Political cartoon by Joe Heller. Image courtesy of SunshineWeek.org

It’s important to note that state legislators created a special unit within New York State to answer the public’s questions and render legal opinions about open government practices. The unit, known as the Committee on Open Government, has determined government entities should not mandate the use of record request application forms. 

Villages that currently require the public to use their application forms to request records may need to revise their practices to align with state’s legal advisory opinions. 

“There’s no obligation on behalf of the requester to travel to town or village offices to view records,” said Robert Freeman, the executive director of New York State Committee on Open Government.

Fortunately, requesting records in the electronic age is easier than ever. If documents aren’t already posted online, people can simply request copies of records via an email to the record access officer. Instructions can be found on the state department’s website: https://www.dos.ny.gov/coog/freedomfaq.html#howrequestemail. The record request template clearly outlines requesters basic rights within the form letter.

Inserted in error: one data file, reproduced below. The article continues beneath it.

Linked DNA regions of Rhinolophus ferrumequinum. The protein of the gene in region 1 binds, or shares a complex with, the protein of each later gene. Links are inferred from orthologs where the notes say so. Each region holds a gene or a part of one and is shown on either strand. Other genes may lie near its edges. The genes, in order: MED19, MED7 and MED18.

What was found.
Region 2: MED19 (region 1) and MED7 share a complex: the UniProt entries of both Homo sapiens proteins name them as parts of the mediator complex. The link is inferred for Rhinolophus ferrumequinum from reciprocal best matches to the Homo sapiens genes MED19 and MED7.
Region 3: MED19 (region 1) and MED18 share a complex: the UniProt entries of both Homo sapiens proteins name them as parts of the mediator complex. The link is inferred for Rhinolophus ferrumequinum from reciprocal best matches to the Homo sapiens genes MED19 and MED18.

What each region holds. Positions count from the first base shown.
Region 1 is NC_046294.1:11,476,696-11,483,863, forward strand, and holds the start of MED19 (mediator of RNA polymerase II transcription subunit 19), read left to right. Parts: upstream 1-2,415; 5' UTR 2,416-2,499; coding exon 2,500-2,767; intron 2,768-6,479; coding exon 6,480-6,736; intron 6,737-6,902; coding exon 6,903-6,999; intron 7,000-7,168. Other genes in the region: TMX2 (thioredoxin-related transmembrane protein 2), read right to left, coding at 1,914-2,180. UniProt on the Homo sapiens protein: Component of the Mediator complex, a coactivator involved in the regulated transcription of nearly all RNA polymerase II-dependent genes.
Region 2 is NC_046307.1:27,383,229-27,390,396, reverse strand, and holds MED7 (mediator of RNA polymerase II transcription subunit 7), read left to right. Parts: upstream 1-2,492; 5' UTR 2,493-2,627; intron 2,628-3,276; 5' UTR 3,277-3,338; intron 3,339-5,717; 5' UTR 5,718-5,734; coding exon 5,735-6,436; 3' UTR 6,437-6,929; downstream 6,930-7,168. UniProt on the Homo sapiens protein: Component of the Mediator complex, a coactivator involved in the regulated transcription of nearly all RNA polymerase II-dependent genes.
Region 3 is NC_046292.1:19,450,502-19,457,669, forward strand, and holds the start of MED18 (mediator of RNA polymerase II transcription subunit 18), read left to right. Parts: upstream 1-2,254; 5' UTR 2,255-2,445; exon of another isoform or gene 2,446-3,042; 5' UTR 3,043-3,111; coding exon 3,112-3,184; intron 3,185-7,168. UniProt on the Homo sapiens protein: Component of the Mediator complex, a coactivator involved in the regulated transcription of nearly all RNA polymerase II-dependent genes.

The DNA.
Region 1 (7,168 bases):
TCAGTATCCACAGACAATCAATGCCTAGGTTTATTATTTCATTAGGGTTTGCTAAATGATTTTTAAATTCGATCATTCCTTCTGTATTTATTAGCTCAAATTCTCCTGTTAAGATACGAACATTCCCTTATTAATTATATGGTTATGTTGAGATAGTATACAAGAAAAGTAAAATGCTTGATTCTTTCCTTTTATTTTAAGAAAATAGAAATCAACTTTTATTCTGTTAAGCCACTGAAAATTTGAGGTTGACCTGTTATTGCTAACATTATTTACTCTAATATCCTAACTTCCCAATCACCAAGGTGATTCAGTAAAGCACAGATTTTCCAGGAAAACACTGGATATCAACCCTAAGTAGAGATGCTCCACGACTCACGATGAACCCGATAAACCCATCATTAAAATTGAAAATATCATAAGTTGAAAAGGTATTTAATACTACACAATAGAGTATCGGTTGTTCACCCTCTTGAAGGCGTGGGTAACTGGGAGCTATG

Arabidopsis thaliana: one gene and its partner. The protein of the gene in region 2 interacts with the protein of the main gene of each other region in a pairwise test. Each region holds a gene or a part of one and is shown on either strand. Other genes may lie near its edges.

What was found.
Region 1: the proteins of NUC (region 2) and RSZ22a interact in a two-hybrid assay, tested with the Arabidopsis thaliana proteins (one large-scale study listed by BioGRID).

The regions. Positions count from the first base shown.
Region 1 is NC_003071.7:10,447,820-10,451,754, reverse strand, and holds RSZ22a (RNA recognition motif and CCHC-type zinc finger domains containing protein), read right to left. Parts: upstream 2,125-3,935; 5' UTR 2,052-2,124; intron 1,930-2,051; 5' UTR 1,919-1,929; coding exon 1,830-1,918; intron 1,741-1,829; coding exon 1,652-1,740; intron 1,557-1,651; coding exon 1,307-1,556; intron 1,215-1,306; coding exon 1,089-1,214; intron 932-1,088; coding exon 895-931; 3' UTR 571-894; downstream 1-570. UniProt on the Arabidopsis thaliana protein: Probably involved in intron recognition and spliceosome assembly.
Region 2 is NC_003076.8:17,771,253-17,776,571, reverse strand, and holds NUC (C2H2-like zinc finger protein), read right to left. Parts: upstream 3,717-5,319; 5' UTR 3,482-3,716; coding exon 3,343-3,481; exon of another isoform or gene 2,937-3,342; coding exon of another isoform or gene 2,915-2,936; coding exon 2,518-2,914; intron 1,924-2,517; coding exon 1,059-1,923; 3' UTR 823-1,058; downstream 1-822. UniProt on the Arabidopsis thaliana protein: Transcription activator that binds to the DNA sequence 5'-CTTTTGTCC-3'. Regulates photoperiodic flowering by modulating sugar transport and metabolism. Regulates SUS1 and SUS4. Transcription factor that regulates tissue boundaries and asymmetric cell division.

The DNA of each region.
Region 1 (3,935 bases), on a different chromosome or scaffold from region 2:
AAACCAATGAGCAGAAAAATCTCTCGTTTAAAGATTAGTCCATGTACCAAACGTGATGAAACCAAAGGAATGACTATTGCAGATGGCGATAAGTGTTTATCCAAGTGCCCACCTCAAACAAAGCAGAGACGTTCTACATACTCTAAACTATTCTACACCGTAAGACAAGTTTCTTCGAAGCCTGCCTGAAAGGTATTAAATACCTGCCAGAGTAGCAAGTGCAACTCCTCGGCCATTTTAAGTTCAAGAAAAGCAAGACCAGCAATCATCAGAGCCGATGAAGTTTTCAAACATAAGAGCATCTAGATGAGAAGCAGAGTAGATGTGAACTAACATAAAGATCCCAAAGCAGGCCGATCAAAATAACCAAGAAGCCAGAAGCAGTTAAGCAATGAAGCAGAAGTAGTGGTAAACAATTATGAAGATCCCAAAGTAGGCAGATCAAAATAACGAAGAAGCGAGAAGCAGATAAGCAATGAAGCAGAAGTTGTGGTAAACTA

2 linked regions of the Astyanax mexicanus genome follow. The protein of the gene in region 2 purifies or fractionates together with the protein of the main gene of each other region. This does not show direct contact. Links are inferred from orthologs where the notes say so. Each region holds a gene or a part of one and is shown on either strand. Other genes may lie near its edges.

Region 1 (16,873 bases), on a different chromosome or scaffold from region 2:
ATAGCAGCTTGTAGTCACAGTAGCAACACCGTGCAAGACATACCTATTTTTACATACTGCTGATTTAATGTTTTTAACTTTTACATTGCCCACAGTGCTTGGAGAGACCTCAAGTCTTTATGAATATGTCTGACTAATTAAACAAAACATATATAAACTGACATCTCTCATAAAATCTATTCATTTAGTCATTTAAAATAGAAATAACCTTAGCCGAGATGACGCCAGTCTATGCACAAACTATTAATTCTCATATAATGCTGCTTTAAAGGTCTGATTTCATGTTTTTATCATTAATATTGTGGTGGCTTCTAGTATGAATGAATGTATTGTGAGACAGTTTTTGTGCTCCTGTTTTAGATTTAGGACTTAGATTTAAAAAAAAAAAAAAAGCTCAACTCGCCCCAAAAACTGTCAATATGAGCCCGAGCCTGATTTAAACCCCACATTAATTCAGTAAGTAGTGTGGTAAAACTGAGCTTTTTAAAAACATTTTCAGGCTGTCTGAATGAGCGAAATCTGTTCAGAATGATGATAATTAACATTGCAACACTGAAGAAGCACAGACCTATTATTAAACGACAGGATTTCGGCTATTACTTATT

Christian Trejabal is the open government chair for the Association of Opinion Journalists.  In a blogpost for Sunshine Week he opined on the need for journalists in this day and age.

“Thousands of newspapers have closed over the last 20 years,” Trejabal said. “Tens of thousands of journalists have lost their jobs. Without them, government is under less scrutiny, and that isn’t healthy for democracy.” 

If you would like to know more, visit the New York Department of State Committee on Open Government website. It provides volumes of information about the Freedom of Information Law, the Open Meetings Law and the Personal Privacy Protection Law. The committee’s lawyers can also be reached by telephone at 518-474-2518.